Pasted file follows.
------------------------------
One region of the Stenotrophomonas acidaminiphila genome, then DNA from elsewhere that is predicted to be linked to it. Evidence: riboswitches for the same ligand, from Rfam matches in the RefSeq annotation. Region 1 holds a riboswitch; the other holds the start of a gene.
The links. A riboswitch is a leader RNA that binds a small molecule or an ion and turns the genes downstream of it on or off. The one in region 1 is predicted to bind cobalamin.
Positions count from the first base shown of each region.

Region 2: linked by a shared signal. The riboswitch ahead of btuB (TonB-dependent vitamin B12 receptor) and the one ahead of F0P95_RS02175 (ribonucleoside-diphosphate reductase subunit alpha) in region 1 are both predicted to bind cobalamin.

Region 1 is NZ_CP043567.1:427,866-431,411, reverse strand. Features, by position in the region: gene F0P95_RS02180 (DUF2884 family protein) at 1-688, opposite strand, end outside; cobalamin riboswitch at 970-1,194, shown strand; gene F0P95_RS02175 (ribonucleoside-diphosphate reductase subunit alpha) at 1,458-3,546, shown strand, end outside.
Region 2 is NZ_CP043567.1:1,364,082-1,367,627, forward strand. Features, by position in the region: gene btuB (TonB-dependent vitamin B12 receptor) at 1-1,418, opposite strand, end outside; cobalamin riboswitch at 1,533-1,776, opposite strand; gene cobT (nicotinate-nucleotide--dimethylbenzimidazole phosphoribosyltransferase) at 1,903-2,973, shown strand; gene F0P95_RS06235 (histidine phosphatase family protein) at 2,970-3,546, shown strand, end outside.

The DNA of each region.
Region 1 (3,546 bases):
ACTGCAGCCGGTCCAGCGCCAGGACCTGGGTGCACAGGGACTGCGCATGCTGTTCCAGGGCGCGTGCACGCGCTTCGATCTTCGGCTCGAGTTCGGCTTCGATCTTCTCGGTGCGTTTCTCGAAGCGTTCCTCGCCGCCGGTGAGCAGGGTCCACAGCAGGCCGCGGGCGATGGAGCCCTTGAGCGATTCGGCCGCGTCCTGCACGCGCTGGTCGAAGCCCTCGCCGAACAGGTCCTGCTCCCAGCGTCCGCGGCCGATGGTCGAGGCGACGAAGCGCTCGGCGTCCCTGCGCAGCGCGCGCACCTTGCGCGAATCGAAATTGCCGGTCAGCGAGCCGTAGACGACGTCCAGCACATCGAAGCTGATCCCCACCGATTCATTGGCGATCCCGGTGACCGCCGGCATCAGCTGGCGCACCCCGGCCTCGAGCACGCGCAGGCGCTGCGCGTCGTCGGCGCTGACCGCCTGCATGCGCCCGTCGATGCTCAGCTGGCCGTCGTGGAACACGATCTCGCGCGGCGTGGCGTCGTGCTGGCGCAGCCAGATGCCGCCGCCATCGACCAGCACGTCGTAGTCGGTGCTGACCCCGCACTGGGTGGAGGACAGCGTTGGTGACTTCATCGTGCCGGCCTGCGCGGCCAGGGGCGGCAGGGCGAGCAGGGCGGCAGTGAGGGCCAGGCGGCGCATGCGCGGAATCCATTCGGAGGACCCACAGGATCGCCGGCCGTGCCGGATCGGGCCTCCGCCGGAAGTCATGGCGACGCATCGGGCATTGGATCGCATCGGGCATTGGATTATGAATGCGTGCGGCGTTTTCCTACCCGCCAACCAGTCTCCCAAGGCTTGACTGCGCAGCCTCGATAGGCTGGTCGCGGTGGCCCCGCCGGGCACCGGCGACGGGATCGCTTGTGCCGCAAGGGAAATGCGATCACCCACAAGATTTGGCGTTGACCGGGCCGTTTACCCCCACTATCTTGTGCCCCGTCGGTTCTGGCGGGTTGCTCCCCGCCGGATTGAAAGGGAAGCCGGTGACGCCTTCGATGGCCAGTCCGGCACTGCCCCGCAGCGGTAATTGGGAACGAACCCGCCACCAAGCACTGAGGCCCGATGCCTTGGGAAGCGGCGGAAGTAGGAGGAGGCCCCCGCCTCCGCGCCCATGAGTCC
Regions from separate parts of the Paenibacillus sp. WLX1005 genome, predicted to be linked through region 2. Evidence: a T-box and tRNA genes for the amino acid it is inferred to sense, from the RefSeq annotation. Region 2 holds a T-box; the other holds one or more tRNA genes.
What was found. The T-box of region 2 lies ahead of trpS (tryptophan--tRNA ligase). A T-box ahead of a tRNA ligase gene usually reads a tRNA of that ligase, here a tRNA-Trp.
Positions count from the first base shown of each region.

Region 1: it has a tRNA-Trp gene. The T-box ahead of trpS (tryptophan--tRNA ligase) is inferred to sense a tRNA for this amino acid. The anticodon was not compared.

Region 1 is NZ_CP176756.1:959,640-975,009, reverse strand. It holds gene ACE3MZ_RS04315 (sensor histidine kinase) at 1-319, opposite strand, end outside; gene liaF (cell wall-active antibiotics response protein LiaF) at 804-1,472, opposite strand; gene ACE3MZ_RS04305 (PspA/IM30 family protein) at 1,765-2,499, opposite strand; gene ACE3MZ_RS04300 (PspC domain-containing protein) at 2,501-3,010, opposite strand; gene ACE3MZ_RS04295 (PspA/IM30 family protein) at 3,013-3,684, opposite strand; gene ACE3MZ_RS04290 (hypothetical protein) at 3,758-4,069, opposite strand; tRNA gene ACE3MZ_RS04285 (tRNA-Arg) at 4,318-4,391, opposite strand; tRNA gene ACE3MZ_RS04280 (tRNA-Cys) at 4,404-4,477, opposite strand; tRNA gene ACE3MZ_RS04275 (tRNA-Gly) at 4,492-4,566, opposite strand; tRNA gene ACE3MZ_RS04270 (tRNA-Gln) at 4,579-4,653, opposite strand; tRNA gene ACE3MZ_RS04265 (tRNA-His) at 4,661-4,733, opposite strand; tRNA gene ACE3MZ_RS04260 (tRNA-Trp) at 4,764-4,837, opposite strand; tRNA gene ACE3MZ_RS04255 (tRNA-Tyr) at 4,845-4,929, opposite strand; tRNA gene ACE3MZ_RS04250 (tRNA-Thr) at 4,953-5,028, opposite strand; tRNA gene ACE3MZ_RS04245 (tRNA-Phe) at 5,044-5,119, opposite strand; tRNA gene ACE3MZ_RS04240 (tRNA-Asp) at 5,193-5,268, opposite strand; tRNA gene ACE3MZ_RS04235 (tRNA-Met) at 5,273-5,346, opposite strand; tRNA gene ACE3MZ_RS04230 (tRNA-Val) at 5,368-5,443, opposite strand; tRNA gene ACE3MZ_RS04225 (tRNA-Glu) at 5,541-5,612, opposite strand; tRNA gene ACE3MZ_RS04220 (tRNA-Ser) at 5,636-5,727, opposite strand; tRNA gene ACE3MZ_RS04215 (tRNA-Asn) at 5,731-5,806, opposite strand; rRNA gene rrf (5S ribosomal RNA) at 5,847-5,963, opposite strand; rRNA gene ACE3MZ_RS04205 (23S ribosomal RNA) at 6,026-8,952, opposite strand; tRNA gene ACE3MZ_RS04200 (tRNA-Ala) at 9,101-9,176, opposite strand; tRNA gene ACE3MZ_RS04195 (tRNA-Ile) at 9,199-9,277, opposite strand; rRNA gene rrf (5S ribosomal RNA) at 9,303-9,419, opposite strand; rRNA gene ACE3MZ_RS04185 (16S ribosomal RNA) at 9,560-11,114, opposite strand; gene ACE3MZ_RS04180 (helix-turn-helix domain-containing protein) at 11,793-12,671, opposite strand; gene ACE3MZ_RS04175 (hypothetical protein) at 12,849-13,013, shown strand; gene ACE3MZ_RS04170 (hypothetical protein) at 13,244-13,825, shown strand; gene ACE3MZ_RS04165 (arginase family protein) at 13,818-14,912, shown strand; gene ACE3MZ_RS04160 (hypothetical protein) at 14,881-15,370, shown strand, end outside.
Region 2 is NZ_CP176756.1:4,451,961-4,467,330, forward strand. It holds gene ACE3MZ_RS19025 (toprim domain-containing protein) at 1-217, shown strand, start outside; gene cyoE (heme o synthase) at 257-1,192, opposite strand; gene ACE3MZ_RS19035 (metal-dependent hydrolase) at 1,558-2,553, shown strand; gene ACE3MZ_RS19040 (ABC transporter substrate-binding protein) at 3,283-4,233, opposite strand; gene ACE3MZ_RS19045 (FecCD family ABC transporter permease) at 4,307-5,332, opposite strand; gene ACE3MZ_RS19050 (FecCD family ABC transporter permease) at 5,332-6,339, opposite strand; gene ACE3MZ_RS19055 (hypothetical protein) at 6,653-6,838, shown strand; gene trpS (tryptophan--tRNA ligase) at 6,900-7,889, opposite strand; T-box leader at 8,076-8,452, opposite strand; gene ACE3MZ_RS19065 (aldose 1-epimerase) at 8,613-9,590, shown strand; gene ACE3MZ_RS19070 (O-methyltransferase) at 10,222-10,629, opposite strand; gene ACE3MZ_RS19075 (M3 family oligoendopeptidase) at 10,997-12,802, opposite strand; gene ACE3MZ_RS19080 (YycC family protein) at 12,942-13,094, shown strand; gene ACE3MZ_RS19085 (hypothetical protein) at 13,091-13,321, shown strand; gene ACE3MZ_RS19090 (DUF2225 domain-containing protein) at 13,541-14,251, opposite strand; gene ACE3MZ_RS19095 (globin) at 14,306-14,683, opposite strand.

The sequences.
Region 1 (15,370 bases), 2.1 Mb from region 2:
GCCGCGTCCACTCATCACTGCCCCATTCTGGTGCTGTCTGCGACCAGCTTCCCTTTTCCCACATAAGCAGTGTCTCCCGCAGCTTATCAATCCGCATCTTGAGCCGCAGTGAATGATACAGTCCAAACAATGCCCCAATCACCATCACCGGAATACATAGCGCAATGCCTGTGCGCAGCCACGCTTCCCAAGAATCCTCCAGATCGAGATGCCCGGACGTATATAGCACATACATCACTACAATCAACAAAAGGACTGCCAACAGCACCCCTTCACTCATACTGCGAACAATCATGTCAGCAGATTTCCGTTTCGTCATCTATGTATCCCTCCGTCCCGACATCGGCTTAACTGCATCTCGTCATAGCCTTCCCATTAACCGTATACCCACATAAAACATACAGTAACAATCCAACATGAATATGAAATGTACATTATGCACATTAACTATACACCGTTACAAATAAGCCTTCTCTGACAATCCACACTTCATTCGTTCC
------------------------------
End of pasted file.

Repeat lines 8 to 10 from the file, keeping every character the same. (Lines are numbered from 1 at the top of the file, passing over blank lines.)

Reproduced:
Region 1 (3,546 bases):
ACTGCAGCCGGTCCAGCGCCAGGACCTGGGTGCACAGGGACTGCGCATGCTGTTCCAGGGCGCGTGCACGCGCTTCGATCTTCGGCTCGAGTTCGGCTTCGATCTTCTCGGTGCGTTTCTCGAAGCGTTCCTCGCCGCCGGTGAGCAGGGTCCACAGCAGGCCGCGGGCGATGGAGCCCTTGAGCGATTCGGCCGCGTCCTGCACGCGCTGGTCGAAGCCCTCGCCGAACAGGTCCTGCTCCCAGCGTCCGCGGCCGATGGTCGAGGCGACGAAGCGCTCGGCGTCCCTGCGCAGCGCGCGCACCTTGCGCGAATCGAAATTGCCGGTCAGCGAGCCGTAGACGACGTCCAGCACATCGAAGCTGATCCCCACCGATTCATTGGCGATCCCGGTGACCGCCGGCATCAGCTGGCGCACCCCGGCCTCGAGCACGCGCAGGCGCTGCGCGTCGTCGGCGCTGACCGCCTGCATGCGCCCGTCGATGCTCAGCTGGCCGTCGTGGAACACGATCTCGCGCGGCGTGGCGTCGTGCTGGCGCAGCCAGATGCCGCCGCCATCGACCAGCACGTCGTAGTCGGTGCTGACCCCGCACTGGGTGGAGGACAGCGTTGGTGACTTCATCGTGCCGGCCTGCGCGGCCAGGGGCGGCAGGGCGAGCAGGGCGGCAGTGAGGGCCAGGCGGCGCATGCGCGGAATCCATTCGGAGGACCCACAGGATCGCCGGCCGTGCCGGATCGGGCCTCCGCCGGAAGTCATGGCGACGCATCGGGCATTGGATCGCATCGGGCATTGGATTATGAATGCGTGCGGCGTTTTCCTACCCGCCAACCAGTCTCCCAAGGCTTGACTGCGCAGCCTCGATAGGCTGGTCGCGGTGGCCCCGCCGGGCACCGGCGACGGGATCGCTTGTGCCGCAAGGGAAATGCGATCACCCACAAGATTTGGCGTTGACCGGGCCGTTTACCCCCACTATCTTGTGCCCCGTCGGTTCTGGCGGGTTGCTCCCCGCCGGATTGAAAGGGAAGCCGGTGACGCCTTCGATGGCCAGTCCGGCACTGCCCCGCAGCGGTAATTGGGAACGAACCCGCCACCAAGCACTGAGGCCCGATGCCTTGGGAAGCGGCGGAAGTAGGAGGAGGCCCCCGCCTCCGCGCCCATGAGTCC
Regions from separate parts of the Paenibacillus sp. WLX1005 genome, predicted to be linked through region 2. Evidence: a T-box and tRNA genes for the amino acid it is inferred to sense, from the RefSeq annotation. Region 2 holds a T-box; the other holds one or more tRNA genes.